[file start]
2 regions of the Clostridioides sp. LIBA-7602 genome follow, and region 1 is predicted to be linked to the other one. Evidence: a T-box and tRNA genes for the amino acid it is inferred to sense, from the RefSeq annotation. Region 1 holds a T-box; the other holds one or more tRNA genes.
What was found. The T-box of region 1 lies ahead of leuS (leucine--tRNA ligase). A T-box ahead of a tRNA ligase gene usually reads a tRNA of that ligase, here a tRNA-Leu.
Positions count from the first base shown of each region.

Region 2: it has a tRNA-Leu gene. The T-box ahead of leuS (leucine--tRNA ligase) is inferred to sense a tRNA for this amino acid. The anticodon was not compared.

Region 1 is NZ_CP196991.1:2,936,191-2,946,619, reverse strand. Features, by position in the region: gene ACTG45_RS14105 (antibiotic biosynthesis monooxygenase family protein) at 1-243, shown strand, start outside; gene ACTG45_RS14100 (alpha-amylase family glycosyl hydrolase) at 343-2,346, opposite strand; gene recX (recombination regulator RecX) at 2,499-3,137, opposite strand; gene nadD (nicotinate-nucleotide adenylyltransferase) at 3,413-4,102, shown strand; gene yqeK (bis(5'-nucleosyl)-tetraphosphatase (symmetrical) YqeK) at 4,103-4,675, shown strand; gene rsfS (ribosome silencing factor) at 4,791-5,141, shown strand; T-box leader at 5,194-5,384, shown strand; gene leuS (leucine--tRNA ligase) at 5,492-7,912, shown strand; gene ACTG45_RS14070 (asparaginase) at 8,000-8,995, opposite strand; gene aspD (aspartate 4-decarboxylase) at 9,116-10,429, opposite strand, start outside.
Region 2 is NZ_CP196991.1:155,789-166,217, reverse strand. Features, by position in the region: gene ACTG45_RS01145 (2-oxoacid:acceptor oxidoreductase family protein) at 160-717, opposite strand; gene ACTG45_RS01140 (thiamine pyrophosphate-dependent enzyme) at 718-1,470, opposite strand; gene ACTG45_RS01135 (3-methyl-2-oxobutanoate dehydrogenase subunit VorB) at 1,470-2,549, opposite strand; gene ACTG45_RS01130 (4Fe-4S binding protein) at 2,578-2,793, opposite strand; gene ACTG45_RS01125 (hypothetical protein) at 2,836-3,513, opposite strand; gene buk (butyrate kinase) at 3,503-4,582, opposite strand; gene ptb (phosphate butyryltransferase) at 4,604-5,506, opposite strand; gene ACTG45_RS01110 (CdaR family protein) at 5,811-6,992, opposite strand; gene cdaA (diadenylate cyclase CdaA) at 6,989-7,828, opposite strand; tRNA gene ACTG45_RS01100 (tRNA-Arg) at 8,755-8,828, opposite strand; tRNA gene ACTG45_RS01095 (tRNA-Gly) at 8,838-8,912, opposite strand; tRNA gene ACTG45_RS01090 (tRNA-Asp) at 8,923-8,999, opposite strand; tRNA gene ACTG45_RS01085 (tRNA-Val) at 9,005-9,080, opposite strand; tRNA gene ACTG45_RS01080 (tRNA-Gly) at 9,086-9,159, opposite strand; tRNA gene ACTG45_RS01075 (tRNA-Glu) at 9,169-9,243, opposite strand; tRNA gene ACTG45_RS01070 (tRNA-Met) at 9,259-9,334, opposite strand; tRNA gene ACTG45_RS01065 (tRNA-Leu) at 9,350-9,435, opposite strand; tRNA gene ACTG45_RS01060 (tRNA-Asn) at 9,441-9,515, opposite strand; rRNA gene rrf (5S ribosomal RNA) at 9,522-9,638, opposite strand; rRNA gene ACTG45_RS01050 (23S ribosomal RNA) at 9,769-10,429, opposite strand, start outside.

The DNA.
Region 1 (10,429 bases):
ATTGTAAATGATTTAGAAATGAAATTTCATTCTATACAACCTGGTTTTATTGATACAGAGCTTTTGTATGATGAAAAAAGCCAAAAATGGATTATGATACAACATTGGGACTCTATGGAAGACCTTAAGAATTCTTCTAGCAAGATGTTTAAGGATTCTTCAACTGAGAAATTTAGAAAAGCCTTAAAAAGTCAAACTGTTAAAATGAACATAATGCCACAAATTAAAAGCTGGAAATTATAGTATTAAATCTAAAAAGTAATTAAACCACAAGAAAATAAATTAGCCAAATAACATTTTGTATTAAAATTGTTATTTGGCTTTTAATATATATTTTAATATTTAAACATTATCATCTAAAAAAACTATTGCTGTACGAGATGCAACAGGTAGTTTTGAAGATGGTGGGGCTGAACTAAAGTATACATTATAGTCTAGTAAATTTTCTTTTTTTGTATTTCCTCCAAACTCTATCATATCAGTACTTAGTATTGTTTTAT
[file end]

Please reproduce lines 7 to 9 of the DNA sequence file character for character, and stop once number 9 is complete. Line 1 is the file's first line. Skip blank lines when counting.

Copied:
The DNA.
Region 1 (10,429 bases):
ATTGTAAATGATTTAGAAATGAAATTTCATTCTATACAACCTGGTTTTATTGATACAGAGCTTTTGTATGATGAAAAAAGCCAAAAATGGATTATGATACAACATTGGGACTCTATGGAAGACCTTAAGAATTCTTCTAGCAAGATGTTTAAGGATTCTTCAACTGAGAAATTTAGAAAAGCCTTAAAAAGTCAAACTGTTAAAATGAACATAATGCCACAAATTAAAAGCTGGAAATTATAGTATTAAATCTAAAAAGTAATTAAACCACAAGAAAATAAATTAGCCAAATAACATTTTGTATTAAAATTGTTATTTGGCTTTTAATATATATTTTAATATTTAAACATTATCATCTAAAAAAACTATTGCTGTACGAGATGCAACAGGTAGTTTTGAAGATGGTGGGGCTGAACTAAAGTATACATTATAGTCTAGTAAATTTTCTTTTTTTGTATTTCCTCCAAACTCTATCATATCAGTACTTAGTATTGTTTTAT